Mysteries of the Rectangle by Siri Hustvedt
Essays on Painting

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From Siri Hustvedt, author of the bestselling novel What I Loved, comes this inspired collection of essays on painting. Here, Hustvedt concentrates her narrative gifts on the works of such masters as Francisco de Goya, Jan Vermeer, Jean-Baptiste-Siméon Chardin, Gerhard Richter, and Joan Mitchell.

Hustvedt is concerned with the very act of looking and the limitless rewards to be gleaned from sustained, careful attention. Unlike film and books, which progress over time, "Painting is there all at once," she writes, it is only with patience and repeated viewings that elusive meanings present themselves.

Through her own personal experiences, Hustvedt is able to reveal things until now hidden in plain sight: an egg like detail in Vermeer's Woman with a Pearl Necklace and the many hidden self-portraits in Goya's series of drawings, Los Caprichos, as well as in his infamous painting The Third of May. Most importantly, these essays exhibit the passion, thrill, and sheer pleasure of bewilderment a work of art can produce—if you simply take the time to look.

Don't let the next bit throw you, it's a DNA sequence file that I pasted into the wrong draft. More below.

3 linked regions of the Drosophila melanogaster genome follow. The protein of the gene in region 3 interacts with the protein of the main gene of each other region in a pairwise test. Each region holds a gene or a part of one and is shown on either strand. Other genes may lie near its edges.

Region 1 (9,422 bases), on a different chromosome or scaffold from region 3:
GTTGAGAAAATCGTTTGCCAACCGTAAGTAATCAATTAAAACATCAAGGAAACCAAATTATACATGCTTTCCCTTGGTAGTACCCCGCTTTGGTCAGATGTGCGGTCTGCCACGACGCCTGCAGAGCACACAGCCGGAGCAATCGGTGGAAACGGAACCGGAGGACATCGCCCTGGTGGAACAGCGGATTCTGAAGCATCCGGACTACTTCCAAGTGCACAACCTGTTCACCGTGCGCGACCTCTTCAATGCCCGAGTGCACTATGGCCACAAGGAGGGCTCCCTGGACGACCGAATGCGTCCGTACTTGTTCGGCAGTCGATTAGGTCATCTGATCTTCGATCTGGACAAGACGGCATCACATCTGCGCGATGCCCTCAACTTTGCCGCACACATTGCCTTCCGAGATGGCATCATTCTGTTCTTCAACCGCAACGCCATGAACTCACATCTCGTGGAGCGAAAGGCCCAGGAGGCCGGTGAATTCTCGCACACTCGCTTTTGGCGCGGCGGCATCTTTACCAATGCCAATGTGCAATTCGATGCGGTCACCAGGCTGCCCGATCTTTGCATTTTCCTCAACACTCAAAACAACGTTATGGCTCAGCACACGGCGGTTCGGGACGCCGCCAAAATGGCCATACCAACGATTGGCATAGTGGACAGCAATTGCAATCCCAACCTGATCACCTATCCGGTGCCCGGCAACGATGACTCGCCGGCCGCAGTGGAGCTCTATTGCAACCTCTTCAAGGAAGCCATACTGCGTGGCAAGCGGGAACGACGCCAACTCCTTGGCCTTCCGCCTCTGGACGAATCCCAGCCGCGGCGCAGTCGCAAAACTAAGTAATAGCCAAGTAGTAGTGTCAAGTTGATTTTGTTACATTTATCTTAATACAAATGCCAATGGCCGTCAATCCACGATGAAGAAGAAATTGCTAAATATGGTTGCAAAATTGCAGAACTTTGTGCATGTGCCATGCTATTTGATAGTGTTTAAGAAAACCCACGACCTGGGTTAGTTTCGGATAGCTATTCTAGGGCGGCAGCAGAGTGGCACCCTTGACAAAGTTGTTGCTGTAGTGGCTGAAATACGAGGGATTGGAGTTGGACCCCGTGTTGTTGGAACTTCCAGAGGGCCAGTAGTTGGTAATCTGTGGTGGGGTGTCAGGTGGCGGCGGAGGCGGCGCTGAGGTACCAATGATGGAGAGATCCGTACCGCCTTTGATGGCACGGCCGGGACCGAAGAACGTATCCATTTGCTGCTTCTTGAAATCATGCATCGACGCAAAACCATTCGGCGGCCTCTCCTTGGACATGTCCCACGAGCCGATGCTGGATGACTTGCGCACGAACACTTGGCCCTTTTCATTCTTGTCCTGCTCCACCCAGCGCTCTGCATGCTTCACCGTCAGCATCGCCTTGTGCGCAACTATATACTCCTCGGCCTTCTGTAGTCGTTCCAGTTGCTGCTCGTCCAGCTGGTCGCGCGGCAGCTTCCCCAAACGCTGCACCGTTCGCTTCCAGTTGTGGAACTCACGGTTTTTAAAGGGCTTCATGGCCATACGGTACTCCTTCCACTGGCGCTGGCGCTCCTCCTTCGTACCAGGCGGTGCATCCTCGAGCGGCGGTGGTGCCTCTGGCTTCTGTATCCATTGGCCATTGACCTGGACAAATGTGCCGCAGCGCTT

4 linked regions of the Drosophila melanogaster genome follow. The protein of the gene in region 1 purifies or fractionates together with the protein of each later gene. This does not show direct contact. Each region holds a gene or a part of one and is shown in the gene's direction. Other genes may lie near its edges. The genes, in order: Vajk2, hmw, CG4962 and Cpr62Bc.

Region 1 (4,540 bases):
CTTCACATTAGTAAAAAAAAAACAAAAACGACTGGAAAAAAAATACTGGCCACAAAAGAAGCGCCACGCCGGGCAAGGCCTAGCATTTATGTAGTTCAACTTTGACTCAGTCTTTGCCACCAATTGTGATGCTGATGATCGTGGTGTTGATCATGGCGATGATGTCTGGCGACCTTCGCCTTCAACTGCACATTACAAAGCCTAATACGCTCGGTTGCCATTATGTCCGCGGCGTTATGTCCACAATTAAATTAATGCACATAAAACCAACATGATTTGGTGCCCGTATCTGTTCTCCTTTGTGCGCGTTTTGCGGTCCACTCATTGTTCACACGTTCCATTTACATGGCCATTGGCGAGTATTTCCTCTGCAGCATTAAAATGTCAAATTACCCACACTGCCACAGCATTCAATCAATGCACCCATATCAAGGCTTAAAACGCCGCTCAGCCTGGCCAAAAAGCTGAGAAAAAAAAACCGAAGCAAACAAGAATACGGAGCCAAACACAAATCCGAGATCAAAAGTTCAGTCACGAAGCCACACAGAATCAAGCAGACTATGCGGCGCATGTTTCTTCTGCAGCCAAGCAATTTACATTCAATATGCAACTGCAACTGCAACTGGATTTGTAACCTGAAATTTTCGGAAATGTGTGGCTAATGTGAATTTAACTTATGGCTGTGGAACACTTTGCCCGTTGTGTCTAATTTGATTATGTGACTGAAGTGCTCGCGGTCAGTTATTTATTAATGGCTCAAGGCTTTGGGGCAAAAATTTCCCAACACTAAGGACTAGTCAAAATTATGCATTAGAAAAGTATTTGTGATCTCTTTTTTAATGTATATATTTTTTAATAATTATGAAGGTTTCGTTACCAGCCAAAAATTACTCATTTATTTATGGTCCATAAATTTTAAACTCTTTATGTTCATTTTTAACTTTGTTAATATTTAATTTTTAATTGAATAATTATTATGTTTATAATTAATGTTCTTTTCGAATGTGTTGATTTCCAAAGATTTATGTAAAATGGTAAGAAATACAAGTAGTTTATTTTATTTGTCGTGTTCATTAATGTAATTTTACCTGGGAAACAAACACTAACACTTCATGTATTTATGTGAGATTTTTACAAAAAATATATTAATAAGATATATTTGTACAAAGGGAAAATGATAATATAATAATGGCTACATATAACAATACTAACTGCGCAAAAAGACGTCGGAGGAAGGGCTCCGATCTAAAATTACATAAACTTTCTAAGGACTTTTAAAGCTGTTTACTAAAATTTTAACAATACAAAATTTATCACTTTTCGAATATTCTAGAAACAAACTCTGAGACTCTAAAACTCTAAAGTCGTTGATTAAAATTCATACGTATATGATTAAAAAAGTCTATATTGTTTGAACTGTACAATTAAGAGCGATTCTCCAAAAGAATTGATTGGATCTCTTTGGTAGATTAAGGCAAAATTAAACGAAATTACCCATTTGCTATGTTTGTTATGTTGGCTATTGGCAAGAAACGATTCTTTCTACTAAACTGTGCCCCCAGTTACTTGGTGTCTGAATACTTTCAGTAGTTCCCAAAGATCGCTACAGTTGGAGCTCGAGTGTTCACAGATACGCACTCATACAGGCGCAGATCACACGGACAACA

About Siri Hustvedt

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Siri Hustvedt is a novelist whose books include Enchantment of Lily Dahl and What I Loved. She makes her home in Brooklyn, New York.
Published January 1, 2005 by Princeton Architectural Pr. 208 pages
Genres: History, Arts & Photography, Literature & Fiction. Non-fiction

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At first, Hustvedt's choice of artists seems random or disjointed, but it becomes apparent that her work is driven by a deeper logic that unites these painters: still life, the power of dreams and the struggle to truly see the world-she finds a profound engagement with these themes in each of the...

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